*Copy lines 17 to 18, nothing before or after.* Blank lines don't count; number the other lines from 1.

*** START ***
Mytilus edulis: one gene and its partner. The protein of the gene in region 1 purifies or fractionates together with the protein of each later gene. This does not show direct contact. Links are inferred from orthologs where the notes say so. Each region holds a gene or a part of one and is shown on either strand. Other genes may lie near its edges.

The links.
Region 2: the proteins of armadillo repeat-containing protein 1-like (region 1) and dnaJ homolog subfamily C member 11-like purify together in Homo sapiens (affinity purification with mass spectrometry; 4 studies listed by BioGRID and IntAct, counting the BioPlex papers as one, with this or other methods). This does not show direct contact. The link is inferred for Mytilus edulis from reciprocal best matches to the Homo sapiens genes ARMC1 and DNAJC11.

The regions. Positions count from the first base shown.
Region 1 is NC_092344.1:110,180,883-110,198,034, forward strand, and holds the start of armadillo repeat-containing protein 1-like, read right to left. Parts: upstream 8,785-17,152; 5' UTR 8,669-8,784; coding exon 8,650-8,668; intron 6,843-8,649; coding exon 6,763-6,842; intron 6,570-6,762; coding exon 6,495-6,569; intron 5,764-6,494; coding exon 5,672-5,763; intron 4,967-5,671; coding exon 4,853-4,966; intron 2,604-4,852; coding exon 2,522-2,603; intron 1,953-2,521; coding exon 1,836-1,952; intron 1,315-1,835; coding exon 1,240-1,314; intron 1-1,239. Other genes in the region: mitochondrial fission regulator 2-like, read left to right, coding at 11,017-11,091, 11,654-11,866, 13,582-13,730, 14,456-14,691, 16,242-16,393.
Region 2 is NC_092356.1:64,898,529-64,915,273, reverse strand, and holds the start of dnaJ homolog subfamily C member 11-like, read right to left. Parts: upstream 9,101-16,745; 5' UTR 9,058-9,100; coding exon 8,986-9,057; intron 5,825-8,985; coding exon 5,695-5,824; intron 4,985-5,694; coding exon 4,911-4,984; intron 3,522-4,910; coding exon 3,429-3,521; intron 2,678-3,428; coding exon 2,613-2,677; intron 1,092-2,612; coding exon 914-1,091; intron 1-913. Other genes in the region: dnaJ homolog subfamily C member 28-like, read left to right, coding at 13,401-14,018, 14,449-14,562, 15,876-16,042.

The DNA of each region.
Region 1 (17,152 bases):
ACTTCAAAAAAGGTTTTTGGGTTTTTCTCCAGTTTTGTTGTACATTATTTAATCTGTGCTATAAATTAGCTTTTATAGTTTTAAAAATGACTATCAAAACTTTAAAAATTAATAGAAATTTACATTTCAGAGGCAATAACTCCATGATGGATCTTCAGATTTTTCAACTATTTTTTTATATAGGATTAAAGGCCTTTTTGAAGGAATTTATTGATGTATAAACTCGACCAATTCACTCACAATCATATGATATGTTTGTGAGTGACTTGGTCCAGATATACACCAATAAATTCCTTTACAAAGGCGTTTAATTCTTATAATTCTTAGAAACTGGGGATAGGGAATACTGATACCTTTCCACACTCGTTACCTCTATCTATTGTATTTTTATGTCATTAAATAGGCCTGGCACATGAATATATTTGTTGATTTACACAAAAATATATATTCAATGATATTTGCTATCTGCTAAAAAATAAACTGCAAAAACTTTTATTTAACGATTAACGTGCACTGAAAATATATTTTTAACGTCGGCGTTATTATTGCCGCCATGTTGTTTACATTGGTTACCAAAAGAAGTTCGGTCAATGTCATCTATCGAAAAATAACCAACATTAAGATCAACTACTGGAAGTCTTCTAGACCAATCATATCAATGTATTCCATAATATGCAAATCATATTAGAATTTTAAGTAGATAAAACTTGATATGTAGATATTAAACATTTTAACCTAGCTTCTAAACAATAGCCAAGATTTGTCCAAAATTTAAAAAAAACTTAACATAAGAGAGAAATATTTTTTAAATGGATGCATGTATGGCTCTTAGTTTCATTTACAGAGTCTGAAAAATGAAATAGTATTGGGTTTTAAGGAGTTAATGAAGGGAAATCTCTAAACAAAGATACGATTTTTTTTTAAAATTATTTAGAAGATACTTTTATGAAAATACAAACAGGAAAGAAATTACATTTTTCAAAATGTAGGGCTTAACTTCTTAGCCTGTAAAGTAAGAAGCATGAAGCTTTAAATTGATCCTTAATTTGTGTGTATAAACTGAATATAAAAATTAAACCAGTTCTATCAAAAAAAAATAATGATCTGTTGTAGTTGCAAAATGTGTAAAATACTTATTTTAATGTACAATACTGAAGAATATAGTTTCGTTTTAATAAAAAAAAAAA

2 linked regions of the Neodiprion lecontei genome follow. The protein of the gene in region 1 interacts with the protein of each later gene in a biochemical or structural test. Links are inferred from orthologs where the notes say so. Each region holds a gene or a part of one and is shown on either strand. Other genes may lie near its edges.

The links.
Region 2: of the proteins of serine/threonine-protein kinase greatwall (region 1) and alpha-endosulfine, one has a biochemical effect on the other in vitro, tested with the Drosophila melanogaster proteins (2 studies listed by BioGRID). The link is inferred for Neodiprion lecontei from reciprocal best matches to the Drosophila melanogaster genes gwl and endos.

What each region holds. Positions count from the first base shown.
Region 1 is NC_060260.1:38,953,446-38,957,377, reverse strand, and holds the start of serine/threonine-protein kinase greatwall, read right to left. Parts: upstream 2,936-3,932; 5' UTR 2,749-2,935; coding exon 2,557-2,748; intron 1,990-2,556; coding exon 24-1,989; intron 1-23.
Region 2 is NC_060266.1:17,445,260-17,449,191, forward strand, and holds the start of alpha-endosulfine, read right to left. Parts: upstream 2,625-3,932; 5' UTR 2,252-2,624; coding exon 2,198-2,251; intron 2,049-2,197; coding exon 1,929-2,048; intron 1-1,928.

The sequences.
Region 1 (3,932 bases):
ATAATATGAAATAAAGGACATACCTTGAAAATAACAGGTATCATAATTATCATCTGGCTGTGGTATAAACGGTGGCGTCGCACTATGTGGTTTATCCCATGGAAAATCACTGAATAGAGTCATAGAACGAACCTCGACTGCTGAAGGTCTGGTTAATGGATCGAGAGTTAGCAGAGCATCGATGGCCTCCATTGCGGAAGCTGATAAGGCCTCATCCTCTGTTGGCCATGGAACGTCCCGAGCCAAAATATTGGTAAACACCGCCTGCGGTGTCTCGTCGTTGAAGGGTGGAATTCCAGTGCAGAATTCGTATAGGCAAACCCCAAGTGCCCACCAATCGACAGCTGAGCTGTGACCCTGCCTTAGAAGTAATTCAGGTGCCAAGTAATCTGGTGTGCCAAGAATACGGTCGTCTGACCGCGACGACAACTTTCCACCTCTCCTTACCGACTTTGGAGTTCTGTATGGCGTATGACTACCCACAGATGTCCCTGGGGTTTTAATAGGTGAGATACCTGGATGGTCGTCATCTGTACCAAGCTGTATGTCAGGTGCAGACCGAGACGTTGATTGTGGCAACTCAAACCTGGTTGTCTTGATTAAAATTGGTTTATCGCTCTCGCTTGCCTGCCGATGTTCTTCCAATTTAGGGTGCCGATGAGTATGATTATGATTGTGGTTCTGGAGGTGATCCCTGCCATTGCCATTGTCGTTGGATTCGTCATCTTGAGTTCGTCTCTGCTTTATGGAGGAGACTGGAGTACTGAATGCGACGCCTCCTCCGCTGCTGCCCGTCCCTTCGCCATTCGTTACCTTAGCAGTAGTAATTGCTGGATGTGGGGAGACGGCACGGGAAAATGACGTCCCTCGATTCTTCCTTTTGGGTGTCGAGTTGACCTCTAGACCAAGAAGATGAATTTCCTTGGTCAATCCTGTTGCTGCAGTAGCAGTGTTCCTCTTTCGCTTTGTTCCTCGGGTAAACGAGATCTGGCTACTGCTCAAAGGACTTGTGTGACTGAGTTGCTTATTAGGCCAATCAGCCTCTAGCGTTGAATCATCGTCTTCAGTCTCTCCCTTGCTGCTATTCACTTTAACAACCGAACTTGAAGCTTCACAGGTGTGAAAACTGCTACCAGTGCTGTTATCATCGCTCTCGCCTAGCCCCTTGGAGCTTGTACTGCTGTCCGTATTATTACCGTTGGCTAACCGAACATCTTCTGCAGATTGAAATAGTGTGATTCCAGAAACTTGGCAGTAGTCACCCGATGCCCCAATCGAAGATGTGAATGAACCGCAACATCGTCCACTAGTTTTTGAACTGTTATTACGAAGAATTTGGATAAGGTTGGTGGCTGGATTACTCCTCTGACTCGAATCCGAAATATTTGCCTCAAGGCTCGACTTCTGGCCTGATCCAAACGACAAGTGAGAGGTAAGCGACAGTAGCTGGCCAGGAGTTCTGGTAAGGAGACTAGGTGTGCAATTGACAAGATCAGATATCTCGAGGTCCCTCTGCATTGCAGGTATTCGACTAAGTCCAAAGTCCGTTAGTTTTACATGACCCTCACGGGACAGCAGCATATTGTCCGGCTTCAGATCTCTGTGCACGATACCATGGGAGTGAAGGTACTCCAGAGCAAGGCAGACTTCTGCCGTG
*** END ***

Region 1 (3,932 bases):
ATAATATGAAATAAAGGACATACCTTGAAAATAACAGGTATCATAATTATCATCTGGCTGTGGTATAAACGGTGGCGTCGCACTATGTGGTTTATCCCATGGAAAATCACTGAATAGAGTCATAGAACGAACCTCGACTGCTGAAGGTCTGGTTAATGGATCGAGAGTTAGCAGAGCATCGATGGCCTCCATTGCGGAAGCTGATAAGGCCTCATCCTCTGTTGGCCATGGAACGTCCCGAGCCAAAATATTGGTAAACACCGCCTGCGGTGTCTCGTCGTTGAAGGGTGGAATTCCAGTGCAGAATTCGTATAGGCAAACCCCAAGTGCCCACCAATCGACAGCTGAGCTGTGACCCTGCCTTAGAAGTAATTCAGGTGCCAAGTAATCTGGTGTGCCAAGAATACGGTCGTCTGACCGCGACGACAACTTTCCACCTCTCCTTACCGACTTTGGAGTTCTGTATGGCGTATGACTACCCACAGATGTCCCTGGGGTTTTAATAGGTGAGATACCTGGATGGTCGTCATCTGTACCAAGCTGTATGTCAGGTGCAGACCGAGACGTTGATTGTGGCAACTCAAACCTGGTTGTCTTGATTAAAATTGGTTTATCGCTCTCGCTTGCCTGCCGATGTTCTTCCAATTTAGGGTGCCGATGAGTATGATTATGATTGTGGTTCTGGAGGTGATCCCTGCCATTGCCATTGTCGTTGGATTCGTCATCTTGAGTTCGTCTCTGCTTTATGGAGGAGACTGGAGTACTGAATGCGACGCCTCCTCCGCTGCTGCCCGTCCCTTCGCCATTCGTTACCTTAGCAGTAGTAATTGCTGGATGTGGGGAGACGGCACGGGAAAATGACGTCCCTCGATTCTTCCTTTTGGGTGTCGAGTTGACCTCTAGACCAAGAAGATGAATTTCCTTGGTCAATCCTGTTGCTGCAGTAGCAGTGTTCCTCTTTCGCTTTGTTCCTCGGGTAAACGAGATCTGGCTACTGCTCAAAGGACTTGTGTGACTGAGTTGCTTATTAGGCCAATCAGCCTCTAGCGTTGAATCATCGTCTTCAGTCTCTCCCTTGCTGCTATTCACTTTAACAACCGAACTTGAAGCTTCACAGGTGTGAAAACTGCTACCAGTGCTGTTATCATCGCTCTCGCCTAGCCCCTTGGAGCTTGTACTGCTGTCCGTATTATTACCGTTGGCTAACCGAACATCTTCTGCAGATTGAAATAGTGTGATTCCAGAAACTTGGCAGTAGTCACCCGATGCCCCAATCGAAGATGTGAATGAACCGCAACATCGTCCACTAGTTTTTGAACTGTTATTACGAAGAATTTGGATAAGGTTGGTGGCTGGATTACTCCTCTGACTCGAATCCGAAATATTTGCCTCAAGGCTCGACTTCTGGCCTGATCCAAACGACAAGTGAGAGGTAAGCGACAGTAGCTGGCCAGGAGTTCTGGTAAGGAGACTAGGTGTGCAATTGACAAGATCAGATATCTCGAGGTCCCTCTGCATTGCAGGTATTCGACTAAGTCCAAAGTCCGTTAGTTTTACATGACCCTCACGGGACAGCAGCATATTGTCCGGCTTCAGATCTCTGTGCACGATACCATGGGAGTGAAGGTACTCCAGAGCAAGGCAGACTTCTGCCGTG